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Author Schroer, S.; Hölker, F.
Title Impact of Lighting on Flora and Fauna Type Book Chapter
Year 2016 Publication Handbook of Advanced Lighting Technology Abbreviated Journal
Volume Issue (up) Pages 1-33
Keywords Ecology; Lighting; Artificial light at night; ALAN; Plants; Animals; review
Abstract Technology, especially artificial light at night (ALAN), often has unexpected impacts on the environment. This chapter addresses both the perception of light by various organisms and the impact of ALAN on flora and fauna. The responses to ALAN are subdivided into the effects of light intensity, color spectra, and duration and timing of illumination. The ways organisms perceive light can be as variable as the habitats they live in. ALAN often interferes with natural light information. It is rarely neutral and has significant impacts beyond human perception. For example, UV light reflection of generative plant parts or the direction of light is used by many organisms as information for foraging, finding spawning sites, or communication. Contemporary outdoor lighting often lacks sustainable planning, even though the protection of species, habitat, and human well-being could be improved by adopting simple technical measures. The increasing use of ALAN with high intensities in the blue part of the spectrum, e.g., fluorescent light and LEDs, is discussed as a critical trend. Blue light is a major circadian signal in higher vertebrates and can substantially impact the orientation of organisms such as numerous insect species. A better understanding of how various types and sources of artificial light, and how organisms perceive ALAN, will be an important step towards more sustainable lighting. Such knowledge is the basis for sustainable lighting planning and the development of solutions to protect biodiversity from the effects of outdoor lighting. Maps that describe the rapid changes in ALAN are urgently needed. In addition, measures are required to reduce the increasing use and intensity of ALAN in more remote areas as signaling thresholds in flora and fauna at night are often close to moonlight intensity and far below streetlight levels.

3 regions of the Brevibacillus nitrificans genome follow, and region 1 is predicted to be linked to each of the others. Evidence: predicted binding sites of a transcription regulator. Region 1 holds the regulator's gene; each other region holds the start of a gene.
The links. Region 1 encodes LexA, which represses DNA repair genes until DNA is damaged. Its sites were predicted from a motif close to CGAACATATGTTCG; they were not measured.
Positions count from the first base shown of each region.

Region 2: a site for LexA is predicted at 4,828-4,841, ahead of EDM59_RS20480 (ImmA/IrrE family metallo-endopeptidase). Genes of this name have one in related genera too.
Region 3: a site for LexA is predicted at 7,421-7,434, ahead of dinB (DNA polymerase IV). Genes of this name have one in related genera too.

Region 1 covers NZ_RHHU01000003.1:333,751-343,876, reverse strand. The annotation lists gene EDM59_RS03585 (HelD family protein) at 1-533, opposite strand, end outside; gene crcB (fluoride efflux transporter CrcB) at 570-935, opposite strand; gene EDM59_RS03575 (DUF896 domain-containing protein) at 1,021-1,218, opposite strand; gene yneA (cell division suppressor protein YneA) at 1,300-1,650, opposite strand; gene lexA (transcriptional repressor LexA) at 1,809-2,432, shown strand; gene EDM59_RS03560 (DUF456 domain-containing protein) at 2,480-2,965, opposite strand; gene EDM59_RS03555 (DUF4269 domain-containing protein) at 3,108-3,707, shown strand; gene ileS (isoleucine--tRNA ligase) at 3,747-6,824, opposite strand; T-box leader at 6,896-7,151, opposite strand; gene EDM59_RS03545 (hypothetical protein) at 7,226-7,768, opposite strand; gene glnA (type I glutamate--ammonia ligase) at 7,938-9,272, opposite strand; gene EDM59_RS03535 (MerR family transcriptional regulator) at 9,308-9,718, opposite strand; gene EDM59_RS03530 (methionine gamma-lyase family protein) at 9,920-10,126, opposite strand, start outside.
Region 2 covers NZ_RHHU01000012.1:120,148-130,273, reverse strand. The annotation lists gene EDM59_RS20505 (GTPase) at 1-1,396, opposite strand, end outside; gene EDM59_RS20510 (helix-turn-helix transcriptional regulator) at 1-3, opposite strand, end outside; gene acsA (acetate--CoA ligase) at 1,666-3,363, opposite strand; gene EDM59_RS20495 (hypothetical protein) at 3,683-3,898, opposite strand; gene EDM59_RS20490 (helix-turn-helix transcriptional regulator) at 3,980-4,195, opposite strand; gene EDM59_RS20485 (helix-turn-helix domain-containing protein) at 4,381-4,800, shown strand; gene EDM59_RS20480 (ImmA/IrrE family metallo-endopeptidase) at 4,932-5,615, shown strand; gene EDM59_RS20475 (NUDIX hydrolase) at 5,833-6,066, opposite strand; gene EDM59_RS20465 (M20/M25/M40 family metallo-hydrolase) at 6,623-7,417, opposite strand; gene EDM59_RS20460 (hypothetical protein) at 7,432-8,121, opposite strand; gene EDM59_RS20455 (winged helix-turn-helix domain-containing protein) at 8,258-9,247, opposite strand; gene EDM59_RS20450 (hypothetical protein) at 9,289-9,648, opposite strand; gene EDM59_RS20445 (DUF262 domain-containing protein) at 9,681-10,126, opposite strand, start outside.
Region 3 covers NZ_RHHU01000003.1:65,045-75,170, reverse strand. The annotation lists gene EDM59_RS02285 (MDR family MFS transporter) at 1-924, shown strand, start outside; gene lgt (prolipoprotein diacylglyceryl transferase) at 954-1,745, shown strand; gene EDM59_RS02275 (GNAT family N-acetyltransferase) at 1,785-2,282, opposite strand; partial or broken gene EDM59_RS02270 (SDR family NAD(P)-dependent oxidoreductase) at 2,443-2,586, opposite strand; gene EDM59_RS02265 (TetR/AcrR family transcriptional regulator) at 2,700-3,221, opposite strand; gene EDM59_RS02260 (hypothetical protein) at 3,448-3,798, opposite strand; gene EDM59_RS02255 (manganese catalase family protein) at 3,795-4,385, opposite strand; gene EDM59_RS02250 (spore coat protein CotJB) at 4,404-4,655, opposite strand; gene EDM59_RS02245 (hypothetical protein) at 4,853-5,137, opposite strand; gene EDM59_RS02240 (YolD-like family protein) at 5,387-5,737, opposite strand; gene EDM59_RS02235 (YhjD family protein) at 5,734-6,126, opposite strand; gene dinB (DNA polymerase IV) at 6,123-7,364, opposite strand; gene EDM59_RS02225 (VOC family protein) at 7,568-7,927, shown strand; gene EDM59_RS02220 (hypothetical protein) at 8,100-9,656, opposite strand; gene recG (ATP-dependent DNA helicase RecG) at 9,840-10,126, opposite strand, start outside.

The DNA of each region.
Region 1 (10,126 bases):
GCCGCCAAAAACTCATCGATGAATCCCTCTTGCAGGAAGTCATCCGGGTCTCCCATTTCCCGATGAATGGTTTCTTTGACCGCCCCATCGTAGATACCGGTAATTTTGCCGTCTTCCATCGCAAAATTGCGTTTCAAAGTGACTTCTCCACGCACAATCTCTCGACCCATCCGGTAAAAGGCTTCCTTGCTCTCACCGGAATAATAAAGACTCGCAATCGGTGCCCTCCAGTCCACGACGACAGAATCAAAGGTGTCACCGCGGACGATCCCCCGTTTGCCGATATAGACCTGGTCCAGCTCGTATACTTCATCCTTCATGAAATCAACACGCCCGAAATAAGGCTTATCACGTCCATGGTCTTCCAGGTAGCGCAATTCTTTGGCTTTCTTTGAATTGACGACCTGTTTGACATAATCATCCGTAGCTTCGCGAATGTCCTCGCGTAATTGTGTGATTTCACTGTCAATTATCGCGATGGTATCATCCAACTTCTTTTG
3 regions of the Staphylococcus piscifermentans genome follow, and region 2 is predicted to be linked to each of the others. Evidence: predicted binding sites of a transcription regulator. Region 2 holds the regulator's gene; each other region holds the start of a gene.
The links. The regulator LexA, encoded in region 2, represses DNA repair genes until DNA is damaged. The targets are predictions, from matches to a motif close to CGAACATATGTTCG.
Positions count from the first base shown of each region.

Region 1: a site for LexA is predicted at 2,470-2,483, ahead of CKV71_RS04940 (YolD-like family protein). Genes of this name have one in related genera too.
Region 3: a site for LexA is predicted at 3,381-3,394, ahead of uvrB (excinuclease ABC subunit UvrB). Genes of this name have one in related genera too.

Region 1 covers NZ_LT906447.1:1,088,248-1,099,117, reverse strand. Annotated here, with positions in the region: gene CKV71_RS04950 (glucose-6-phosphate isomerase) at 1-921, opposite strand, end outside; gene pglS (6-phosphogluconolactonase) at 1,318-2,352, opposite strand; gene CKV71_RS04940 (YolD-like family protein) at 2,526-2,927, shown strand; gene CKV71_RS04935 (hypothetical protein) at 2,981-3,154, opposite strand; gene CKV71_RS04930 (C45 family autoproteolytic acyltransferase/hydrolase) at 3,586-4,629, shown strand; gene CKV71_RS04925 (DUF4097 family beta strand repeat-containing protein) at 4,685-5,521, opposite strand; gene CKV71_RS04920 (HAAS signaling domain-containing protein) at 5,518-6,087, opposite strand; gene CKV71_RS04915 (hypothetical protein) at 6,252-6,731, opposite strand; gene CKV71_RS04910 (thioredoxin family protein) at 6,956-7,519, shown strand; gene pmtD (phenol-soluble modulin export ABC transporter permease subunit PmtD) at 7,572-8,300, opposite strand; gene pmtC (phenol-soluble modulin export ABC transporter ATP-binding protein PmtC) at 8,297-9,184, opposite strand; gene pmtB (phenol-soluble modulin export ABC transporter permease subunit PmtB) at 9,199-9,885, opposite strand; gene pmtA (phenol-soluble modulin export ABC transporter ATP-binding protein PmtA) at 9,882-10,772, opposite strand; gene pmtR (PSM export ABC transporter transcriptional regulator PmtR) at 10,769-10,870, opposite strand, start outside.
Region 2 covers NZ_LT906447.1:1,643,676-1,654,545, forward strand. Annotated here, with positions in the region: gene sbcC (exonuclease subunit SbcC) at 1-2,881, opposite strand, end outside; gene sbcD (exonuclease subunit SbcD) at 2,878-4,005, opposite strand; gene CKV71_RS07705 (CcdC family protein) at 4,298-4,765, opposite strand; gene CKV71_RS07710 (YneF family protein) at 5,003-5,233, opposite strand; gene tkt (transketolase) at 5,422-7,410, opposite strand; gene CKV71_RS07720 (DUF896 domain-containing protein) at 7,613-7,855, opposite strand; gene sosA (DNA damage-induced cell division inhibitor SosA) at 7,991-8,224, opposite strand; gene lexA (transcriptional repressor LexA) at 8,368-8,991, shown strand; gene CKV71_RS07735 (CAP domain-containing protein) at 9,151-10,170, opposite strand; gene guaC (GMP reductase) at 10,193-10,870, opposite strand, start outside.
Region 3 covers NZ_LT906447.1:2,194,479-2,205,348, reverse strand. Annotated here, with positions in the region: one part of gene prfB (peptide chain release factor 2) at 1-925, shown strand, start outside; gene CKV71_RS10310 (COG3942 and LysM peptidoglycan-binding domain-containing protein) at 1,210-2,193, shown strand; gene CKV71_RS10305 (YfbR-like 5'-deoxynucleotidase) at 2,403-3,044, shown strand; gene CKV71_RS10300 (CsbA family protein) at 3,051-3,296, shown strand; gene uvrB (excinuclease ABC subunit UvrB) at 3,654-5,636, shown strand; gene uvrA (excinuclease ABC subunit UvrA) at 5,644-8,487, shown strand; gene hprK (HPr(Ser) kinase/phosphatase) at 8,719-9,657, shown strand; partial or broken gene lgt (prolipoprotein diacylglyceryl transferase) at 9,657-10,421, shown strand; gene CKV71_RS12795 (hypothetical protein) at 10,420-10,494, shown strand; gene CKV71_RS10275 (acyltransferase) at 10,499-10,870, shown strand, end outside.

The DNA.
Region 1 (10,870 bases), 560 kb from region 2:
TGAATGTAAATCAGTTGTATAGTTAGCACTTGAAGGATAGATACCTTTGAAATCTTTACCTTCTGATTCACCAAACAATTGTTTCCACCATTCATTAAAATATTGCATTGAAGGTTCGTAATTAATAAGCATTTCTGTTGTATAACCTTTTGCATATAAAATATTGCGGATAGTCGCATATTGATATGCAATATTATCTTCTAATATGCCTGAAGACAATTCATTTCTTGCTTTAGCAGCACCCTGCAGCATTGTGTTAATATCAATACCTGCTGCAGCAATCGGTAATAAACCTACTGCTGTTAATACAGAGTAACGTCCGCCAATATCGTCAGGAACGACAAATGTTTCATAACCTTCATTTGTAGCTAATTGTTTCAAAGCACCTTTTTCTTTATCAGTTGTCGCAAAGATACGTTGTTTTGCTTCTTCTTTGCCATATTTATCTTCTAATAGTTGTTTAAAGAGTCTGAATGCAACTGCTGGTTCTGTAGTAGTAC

Address Leibniz Institute of Freshwater Ecology and Inland Fisheries, Müggelseedamm 310, 12587, Berlin, Germany; schroer(at)igb-berlin.de
Corporate Author Thesis
Publisher Springer Place of Publication Editor
Language English Summary Language English Original Title
Series Editor Series Title Abbreviated Series Title
Series Volume Series Issue Edition
ISSN ISBN 978-3-319-00295-8 Medium
Area Expedition Conference
Notes Approved no
Call Number IDA @ john @ Serial 1470
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Author Bará, S.; Escofet, J.
Title On lamps, walls, and eyes: The spectral radiance field and the evaluation of light pollution indoors Type Journal Article
Year 2018 Publication Journal of Quantitative Spectroscopy and Radiative Transfer Abbreviated Journal J of Quant Spect and Rad Trans
Volume 205 Issue (up) Pages 267-277
Keywords Instrumentation; Light pollution; Artificial light at night; Light field; Radiance field; Radiometry; Photometry
Abstract Light plays a key role in the regulation of different physiological processes, through several visual and non-visual retinal phototransduction channels whose basic features are being unveiled by recent research. The growing body of evidence on the significance of these effects has sparked a renewed interest in the determination of the light field at the entrance pupil of the eye in indoor spaces. Since photic interactions are strongly wavelength-dependent, a significant effort is being devoted to assess the relative merits of the spectra of the different types of light sources available for use at home and in the workplace. The spectral content of the light reaching the observer eyes in indoor spaces, however, does not depend exclusively on the sources: it is partially modulated by the spectral reflectance of the walls and surrounding surfaces, through the multiple reflections of the light beams along all possible paths from the source to the observer. This modulation can modify significantly the non-visual photic inputs that would be produced by the lamps alone, and opens the way for controlling—to a certain extent—the subject's exposure to different regions of the optical spectrum. In this work we evaluate the expected magnitude of this effect and we show that, for factorizable sources, the spectral modulation can be conveniently described in terms of a set of effective filter-like functions that provide useful insights for lighting design and light pollution assessment. The radiance field also provides a suitable bridge between indoor and outdoor light pollution studies.